One of the strengths of the initiative of the Blue Shield is that although it is principally oriented toward the protection of cultural property in the event of armed conflict it does have an important role in mitigating and managing disasters …. I think that’s one of the aspects that makes it a truly international initiative and of universal appeal…. In moments of natural disaster the same need for cooperation exists and such cooperation results in the same benefits. – George McKenzie, Founder –
OUR ANNIVERSARY — What is the Blue Shield?
25 years ago, four international heritage organisations recognised the need for greater cooperation to protect cultural heritage at risk from conflict and disaster: the International Council on Archives (ICA), the International Council of Museums (ICOM), the International Council on Monuments and Sites (ICOMOS) and the International Federation of Library Associations and Institutions (IFLA). Together, on 6 June in 1996, they founded the
International Committee of the Blue Shield, with a vision for national committees across the world. Today simply called the Blue Shield, it is:
“committed to the protection of the world’s cultural property, and is concerned with the protection of cultural and natural heritage, tangible and intangible, in the event of armed conflict, natural- or human-made disaster.” (Articles of Association 2.1 2016)
Often referred to as the cultural equivalent of the Red Cross, the Blue Shield is a non-governmental, non-profit, international organisation, working to protect museums, galleries, monuments, archaeological sites, archives, libraries and audio-visual material, and significant natural areas, as well as intangible heritage. It is composed of national committees operating across the world, coordinated by an International Board. Members include the founding organisations, governments, emergency services, armed forces, academics, and all those with responsibility for heritage protection in crisis.
We found our work in key international frameworks and law, such as the Sustainable Development Goals, the Sendai Framework for Disaster Risk Reduction, and in particular the 1954 Hague Convention for the Protection of Cultural Property in the Event of Armed Conflict, which designates our namesake – the distinctive blue shield emblem signifying cultural property protected in conflict. This landmark legislation was followed in 1999 by a Second Protocol, which recognises the Blue Shield as an official advisory body to the international Committee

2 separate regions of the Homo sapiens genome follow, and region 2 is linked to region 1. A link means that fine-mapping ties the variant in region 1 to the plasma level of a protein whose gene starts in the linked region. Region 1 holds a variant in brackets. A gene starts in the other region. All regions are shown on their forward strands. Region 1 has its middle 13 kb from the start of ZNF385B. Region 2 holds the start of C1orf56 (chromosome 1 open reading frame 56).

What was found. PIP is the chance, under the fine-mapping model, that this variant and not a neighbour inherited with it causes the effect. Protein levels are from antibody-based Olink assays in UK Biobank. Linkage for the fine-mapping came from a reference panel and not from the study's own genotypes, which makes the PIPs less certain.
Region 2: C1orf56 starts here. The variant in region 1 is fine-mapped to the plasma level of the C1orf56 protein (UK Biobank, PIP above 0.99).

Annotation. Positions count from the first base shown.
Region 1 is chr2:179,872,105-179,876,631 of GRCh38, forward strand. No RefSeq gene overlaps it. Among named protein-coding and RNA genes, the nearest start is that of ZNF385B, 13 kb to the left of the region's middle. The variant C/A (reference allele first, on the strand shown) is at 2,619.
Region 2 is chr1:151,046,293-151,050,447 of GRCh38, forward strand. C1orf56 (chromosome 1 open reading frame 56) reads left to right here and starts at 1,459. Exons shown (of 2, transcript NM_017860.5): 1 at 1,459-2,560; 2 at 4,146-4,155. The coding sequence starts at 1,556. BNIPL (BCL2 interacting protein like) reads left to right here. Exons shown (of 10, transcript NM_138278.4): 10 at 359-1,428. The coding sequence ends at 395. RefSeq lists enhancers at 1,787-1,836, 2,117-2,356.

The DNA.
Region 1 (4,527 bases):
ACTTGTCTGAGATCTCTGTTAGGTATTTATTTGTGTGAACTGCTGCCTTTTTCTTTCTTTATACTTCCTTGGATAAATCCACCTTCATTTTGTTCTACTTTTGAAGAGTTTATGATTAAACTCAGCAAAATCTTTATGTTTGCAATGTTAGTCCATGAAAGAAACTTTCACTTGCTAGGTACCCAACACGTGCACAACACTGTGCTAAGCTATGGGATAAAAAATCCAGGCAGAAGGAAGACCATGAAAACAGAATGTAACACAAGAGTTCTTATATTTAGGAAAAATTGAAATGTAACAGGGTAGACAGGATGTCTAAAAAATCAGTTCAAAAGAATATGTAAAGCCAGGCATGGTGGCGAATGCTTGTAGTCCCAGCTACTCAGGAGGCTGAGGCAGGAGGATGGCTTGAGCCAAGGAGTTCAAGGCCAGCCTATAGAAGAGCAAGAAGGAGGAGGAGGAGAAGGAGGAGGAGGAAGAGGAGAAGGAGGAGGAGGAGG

for the Protection of Cultural Property in the Event of Armed Conflict (article 27.3).
This year we are celebrating our 25th anniversary. Blue Shield has 28 national committees and more beginning to be established. However, we are an almost entirely voluntary, including the National Committee members. Blue Shield International is a largely unfunded organisation, supported primarily by Newcastle University in the UK. Despite that, we continue to grow. We have signed key agreements with the ICRC, NATO, and others, and are advocating for heritage protection at national and international levels. As heritage continues to be threatened by crises around the world, the Blue Shield stands ready to assist.
Blue Shield Australia, established in 2005, is proud to be a long-standing ongoing National Committee of Blue Shield. Thank you to all the volunteers who have contributed these past 25 years.